However, if you happen to be in a very free-speech-friendly country, just enjoy your time, new culture and new people as well! I am pretty sure it’s going to be a great experience for you overall.

 

These days Thailand, Cambodia, and Philippines are some of the most popular Southeast Asian countries to stay in and to work as a freelancer not to be bothered by anyone or anything.

 

Being extra careful has not killed or hurt anyone. These days there are a lot of great platforms that allow you to work remotely, remote writing gigs that go anywhere from 1 to 5 cents per word. China is not the only place where one should be careful.  Many countries in Middle East, Africa as well as Central Asia are still quiet old school when it comes to foreign journalists or writers coming in the country and the writing. Old soviet-era vibes are still alive in Central Asia and in some cases are even getting worse.

 

And by the way it doesn’t have to be journalism. The beauty of freelance jobs is that you could go nearly anywhere in the world and still get to see the world. Honestly your freelance skill could be anything: a digital marketer, a programmer, graphic designer, YouTuber, blogger and many other occupations.

 

  1. Nonprofit Organizations

 

As you might have guessed joining a nonprofit organization is another great way of working in a new country. However, in this case it’s going to be a bit different because you’re probably not going to get a job on the spot when you arrive there. Most likely you would have to apply for a job back in your home before you leave your country, and only if you get approved and make sure that your stay there is legal and allows you to work in that particular country.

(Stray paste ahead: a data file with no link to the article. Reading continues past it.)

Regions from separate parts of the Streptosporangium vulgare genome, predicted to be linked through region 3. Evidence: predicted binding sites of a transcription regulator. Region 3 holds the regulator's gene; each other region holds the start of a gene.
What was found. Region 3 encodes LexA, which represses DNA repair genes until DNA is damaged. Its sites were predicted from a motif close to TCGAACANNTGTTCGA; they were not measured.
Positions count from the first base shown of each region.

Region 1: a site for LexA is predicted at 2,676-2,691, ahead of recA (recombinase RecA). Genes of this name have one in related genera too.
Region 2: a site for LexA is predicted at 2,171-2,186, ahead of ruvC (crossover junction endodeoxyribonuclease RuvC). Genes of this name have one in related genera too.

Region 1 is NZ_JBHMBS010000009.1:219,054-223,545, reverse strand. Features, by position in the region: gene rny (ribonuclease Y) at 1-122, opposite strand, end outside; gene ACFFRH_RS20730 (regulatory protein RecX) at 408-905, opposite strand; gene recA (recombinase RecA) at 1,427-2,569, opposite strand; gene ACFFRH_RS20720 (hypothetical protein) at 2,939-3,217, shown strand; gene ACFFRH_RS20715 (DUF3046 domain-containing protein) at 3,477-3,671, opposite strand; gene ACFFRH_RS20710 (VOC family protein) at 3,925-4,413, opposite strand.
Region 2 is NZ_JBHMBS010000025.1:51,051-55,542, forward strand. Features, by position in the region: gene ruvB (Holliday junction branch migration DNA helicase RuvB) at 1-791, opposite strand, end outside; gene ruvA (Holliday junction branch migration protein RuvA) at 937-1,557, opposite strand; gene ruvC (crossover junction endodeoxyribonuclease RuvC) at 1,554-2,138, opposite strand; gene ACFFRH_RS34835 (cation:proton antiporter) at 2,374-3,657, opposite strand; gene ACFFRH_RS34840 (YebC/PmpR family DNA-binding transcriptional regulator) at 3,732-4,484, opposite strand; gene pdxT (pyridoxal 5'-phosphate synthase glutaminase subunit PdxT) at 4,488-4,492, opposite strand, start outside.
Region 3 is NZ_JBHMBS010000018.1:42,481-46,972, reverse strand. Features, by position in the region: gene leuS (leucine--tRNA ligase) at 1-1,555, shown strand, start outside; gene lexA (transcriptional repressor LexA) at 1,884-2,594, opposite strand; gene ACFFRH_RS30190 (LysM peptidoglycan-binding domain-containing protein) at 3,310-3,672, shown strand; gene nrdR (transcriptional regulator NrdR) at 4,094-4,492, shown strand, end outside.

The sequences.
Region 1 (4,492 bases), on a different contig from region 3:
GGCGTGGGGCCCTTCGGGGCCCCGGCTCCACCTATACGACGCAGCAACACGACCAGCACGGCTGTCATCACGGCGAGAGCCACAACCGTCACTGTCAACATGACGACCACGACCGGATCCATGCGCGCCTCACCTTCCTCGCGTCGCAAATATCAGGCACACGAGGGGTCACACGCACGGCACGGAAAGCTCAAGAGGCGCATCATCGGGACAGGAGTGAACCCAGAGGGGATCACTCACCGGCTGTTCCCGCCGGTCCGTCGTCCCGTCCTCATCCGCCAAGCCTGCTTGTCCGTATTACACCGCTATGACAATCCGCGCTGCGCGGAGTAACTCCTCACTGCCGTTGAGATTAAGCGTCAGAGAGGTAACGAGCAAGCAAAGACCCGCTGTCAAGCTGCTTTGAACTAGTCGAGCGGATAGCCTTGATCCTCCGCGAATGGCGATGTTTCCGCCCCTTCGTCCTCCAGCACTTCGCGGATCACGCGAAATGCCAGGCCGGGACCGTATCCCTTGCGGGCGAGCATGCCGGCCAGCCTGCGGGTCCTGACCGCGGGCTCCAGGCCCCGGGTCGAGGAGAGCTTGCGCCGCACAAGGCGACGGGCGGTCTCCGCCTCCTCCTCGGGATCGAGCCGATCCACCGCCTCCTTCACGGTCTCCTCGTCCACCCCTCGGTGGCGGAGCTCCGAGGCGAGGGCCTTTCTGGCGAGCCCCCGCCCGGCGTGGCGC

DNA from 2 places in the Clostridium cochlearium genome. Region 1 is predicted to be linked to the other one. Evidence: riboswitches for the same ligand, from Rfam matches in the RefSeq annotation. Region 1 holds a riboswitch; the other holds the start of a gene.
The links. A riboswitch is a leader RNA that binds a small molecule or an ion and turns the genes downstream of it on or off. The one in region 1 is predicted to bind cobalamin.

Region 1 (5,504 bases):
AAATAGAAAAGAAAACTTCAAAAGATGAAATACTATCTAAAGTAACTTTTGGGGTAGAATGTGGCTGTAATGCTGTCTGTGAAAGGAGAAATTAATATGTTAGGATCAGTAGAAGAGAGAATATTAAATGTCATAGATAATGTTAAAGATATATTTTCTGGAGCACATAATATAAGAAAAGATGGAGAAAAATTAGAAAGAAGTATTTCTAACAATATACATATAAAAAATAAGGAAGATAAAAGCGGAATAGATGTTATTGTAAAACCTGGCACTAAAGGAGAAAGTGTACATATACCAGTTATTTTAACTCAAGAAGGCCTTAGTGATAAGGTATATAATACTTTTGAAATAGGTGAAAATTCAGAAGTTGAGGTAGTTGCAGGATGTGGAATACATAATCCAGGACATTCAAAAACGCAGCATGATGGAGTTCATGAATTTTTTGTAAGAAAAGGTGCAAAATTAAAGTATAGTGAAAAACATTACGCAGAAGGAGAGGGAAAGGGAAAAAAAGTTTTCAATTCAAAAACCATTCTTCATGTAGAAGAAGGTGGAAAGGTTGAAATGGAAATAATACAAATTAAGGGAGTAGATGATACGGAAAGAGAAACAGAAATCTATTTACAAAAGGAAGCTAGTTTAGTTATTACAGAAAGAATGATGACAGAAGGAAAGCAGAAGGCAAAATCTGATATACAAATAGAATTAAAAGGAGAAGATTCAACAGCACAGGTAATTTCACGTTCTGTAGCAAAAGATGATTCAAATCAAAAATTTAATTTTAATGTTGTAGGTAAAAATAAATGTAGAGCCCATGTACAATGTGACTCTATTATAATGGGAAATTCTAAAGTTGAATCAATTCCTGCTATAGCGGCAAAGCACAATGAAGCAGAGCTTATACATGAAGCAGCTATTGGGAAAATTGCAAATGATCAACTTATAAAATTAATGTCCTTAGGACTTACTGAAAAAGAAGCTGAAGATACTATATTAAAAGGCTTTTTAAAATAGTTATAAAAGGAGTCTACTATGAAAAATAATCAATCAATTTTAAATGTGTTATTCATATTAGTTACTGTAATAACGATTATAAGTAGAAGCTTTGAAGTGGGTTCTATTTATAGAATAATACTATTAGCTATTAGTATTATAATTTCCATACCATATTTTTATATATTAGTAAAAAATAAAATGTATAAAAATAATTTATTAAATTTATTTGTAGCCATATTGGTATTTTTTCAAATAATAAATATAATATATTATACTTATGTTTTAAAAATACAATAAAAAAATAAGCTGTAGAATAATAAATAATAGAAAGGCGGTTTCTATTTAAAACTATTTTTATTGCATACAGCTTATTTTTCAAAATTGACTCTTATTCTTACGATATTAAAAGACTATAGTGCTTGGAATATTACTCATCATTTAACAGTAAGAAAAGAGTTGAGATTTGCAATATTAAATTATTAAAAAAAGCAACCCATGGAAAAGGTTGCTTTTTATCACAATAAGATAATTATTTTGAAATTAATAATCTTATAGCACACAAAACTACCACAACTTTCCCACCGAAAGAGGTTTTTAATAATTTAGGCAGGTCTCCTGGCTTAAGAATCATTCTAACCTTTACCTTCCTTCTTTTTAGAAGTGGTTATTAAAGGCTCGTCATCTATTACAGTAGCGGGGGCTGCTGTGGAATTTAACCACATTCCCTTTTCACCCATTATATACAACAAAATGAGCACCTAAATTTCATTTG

Helping people has always been an honorable thing to do. There are many nonprofit organizations that are looking for volunteers as well as people who are able and want to help them out. these  organizations are involved in various work, and it is up to you to decide  which one of them you want to join.

 

  1. Farming

 

No, you won’t be working on ant farms…

 

There are a lot of organic farms around the world looking for volunteers and part-time workers. One of such organizations is WWOOF, World Wide Opportunity on Organic Farms. As a Wwoofer you’re technically a volunteer, working on an organic farm for four to six hours a day in exchange for food and accommodation. Typical work duties include planting seeds, plants or trees, picking crops and harvesting, making compost, feeding livestock or mending/constructing fencing.

 

WWOOF tends to attract like-minded people and many participants say it is a great way to make new friends and meaningful connections with people from around the world.

As a worker there you also get to be outside for large portions of the day, ditching the office setting for fresh air and beautiful sunshine.

 

 

 

In the end it doesn’t really matter what you do. The end.

no I’m just joking of course it matters what you do.

 

No matter what type of work you’re doing, there will be a way to apply the skills you gain to something else down the road.

This is something I know from personal experience as I was able to parlay my experience teaching in Warsaw into a job in marketing in Costa Rica, another awesome job that I surely would never get had I not taken the first leap and move to Poland.  I wish you all good luck and safe travels!

4 Jobs you can find

 

No matter what type of work you're doing, there will be a way to apply the skills you gain to something else down the road.
This is something I know from personal experience as I was able to parlay my experience teaching in Warsaw into a